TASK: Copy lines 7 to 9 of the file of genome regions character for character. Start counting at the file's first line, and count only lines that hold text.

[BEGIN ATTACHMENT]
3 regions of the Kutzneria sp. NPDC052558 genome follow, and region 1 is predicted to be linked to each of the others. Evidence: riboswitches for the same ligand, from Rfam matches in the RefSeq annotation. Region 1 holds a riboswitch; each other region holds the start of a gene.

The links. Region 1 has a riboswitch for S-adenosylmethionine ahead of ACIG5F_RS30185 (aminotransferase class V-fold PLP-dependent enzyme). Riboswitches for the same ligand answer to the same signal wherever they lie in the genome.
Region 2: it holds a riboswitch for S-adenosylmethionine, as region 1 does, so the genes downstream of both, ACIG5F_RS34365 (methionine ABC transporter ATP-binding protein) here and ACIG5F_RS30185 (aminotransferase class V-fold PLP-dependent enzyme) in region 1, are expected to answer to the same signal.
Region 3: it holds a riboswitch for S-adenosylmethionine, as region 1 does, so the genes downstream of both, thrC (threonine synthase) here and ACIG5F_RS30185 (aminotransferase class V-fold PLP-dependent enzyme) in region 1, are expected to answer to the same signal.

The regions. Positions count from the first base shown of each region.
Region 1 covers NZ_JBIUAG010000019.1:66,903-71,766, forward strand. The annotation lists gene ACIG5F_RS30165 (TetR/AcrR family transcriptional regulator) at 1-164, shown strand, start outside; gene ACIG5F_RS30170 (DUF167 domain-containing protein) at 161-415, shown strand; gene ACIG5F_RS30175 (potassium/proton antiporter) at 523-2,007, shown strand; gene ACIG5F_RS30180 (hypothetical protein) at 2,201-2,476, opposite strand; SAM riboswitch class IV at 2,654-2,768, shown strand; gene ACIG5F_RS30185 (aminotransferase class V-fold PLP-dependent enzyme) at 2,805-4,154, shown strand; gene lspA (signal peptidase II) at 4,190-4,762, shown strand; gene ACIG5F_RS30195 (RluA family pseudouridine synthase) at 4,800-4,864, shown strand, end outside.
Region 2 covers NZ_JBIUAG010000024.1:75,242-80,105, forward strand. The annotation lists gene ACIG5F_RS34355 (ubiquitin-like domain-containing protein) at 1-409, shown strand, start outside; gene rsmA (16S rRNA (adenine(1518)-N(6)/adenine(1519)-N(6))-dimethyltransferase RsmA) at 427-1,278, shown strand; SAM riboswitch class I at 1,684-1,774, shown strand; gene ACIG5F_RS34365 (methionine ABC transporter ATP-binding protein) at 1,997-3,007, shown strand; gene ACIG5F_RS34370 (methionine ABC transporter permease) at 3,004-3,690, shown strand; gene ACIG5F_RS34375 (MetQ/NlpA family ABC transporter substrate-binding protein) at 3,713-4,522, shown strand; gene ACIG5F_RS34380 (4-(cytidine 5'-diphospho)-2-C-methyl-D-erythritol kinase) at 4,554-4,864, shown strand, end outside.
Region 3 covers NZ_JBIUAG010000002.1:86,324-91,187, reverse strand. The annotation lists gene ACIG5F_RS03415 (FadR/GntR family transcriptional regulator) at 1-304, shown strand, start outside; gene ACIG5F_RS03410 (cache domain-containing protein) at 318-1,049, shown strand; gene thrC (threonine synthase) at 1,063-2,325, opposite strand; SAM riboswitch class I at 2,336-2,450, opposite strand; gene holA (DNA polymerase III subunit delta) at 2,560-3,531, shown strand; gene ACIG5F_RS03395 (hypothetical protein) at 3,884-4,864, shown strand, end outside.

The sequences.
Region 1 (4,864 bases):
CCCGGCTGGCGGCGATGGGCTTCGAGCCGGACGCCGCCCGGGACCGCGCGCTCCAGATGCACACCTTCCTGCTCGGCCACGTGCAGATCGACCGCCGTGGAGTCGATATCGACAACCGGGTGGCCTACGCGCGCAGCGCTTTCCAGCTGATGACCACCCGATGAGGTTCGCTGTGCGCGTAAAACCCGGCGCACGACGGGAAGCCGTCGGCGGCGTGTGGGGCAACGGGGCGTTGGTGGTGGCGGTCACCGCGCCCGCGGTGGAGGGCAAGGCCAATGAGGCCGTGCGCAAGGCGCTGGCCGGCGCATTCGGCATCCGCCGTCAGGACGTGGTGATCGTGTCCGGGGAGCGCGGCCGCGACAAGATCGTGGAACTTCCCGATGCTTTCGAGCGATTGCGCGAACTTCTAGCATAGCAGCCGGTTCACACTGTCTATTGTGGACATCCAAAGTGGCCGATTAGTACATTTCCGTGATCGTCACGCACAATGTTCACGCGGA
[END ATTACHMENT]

Region 2 covers NZ_JBIUAG010000024.1:75,242-80,105, forward strand. The annotation lists gene ACIG5F_RS34355 (ubiquitin-like domain-containing protein) at 1-409, shown strand, start outside; gene rsmA (16S rRNA (adenine(1518)-N(6)/adenine(1519)-N(6))-dimethyltransferase RsmA) at 427-1,278, shown strand; SAM riboswitch class I at 1,684-1,774, shown strand; gene ACIG5F_RS34365 (methionine ABC transporter ATP-binding protein) at 1,997-3,007, shown strand; gene ACIG5F_RS34370 (methionine ABC transporter permease) at 3,004-3,690, shown strand; gene ACIG5F_RS34375 (MetQ/NlpA family ABC transporter substrate-binding protein) at 3,713-4,522, shown strand; gene ACIG5F_RS34380 (4-(cytidine 5'-diphospho)-2-C-methyl-D-erythritol kinase) at 4,554-4,864, shown strand, end outside.
Region 3 covers NZ_JBIUAG010000002.1:86,324-91,187, reverse strand. The annotation lists gene ACIG5F_RS03415 (FadR/GntR family transcriptional regulator) at 1-304, shown strand, start outside; gene ACIG5F_RS03410 (cache domain-containing protein) at 318-1,049, shown strand; gene thrC (threonine synthase) at 1,063-2,325, opposite strand; SAM riboswitch class I at 2,336-2,450, opposite strand; gene holA (DNA polymerase III subunit delta) at 2,560-3,531, shown strand; gene ACIG5F_RS03395 (hypothetical protein) at 3,884-4,864, shown strand, end outside.

The sequences.